In a scene where all men lead and all women follow, this immediately gives someone wanting to dance important information : who currently is a potential next partner. You can quickly scan a dance floor and see what is the potential population, and then pick someone based on your own criteria (perceived dance ability, attractiveness, whether you have danced with them already that evening, etc.) Indeed, every person in the room is going through that exact process at the same time when a song ends.
You approach the person you have targeted and ask them to dance. Hopefully they say yes. Then the next song begins and dancing ensues.
This system works quite well in general, obviously, or there wouldn’t be thousands of swing dances all over the world, with millions of transactions like this happening every night. But it is a system that implicitly rewards those who adhere to the “men lead / women follow” norm.
Bucking the System
There are of course no laws that prevent anyone from performing any role they wish at a lindy hop dance. No one is going to stop a girl from leading or a guy from following. But it’s the process of how social dances are negotiated that imposes penalties on those who choose to go against the system. In short, it makes it hard for you to get your dance on.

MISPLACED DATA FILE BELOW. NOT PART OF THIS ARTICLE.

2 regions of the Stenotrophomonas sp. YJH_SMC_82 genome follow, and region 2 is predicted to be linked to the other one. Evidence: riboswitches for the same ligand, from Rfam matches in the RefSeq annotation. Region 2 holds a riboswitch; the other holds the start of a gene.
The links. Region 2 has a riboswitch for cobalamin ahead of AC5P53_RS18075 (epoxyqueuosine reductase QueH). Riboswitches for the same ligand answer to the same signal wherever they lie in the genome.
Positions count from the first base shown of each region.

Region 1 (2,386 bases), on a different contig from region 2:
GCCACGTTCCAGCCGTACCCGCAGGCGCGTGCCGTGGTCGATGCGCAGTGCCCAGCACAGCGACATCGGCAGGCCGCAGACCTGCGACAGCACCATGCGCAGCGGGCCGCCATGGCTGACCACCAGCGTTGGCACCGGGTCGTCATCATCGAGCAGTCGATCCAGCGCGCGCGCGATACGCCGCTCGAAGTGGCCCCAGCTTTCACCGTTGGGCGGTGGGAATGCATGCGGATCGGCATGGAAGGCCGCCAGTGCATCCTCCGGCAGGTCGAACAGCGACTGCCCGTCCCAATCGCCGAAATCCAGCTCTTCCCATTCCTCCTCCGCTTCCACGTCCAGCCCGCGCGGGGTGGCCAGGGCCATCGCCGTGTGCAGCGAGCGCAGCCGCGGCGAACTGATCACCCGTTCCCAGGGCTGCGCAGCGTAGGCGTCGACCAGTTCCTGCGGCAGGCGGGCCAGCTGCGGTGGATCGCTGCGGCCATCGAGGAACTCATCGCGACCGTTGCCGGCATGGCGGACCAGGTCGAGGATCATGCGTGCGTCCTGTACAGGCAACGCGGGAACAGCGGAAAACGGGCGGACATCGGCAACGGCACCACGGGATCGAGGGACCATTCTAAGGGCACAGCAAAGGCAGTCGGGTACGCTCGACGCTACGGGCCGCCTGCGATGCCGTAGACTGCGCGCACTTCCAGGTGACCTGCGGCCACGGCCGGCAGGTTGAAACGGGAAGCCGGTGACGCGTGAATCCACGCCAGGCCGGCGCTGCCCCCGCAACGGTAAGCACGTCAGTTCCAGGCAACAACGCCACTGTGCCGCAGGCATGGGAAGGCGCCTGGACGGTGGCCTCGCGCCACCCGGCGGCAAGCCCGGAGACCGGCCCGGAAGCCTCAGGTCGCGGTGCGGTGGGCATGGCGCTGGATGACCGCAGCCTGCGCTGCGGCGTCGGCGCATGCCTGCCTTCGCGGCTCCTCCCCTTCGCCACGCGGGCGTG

If you are a male who follows, for example, you don’t have the benefit at the end of a song knowing in an instant who is available to you to lead you. Is that man over there willing to lead another man? Is that woman a potential leader? You may have this information at your fingertips, but it takes more work on your part to swiftly negotiate a new partnership during the song transition period. This may lead you to not have a partner for the next song… or the next… or the next. And eventually you may give up entirely and switch to the traditional gender role, or just stop dancing altogether.
This is not a hypothetical. When I was in the earlier years of my dance career, I enjoyed very much following, nearly as much as leading. I was not very good at it, but I enjoyed the challenge and the fresh perspective on the dance. But determining who would lead me during a dance was a huge chore, sometimes getting rejected, or missing that one lead who I like dancing with, or having a terrible dance with someone who apparently did not really want to be leading me.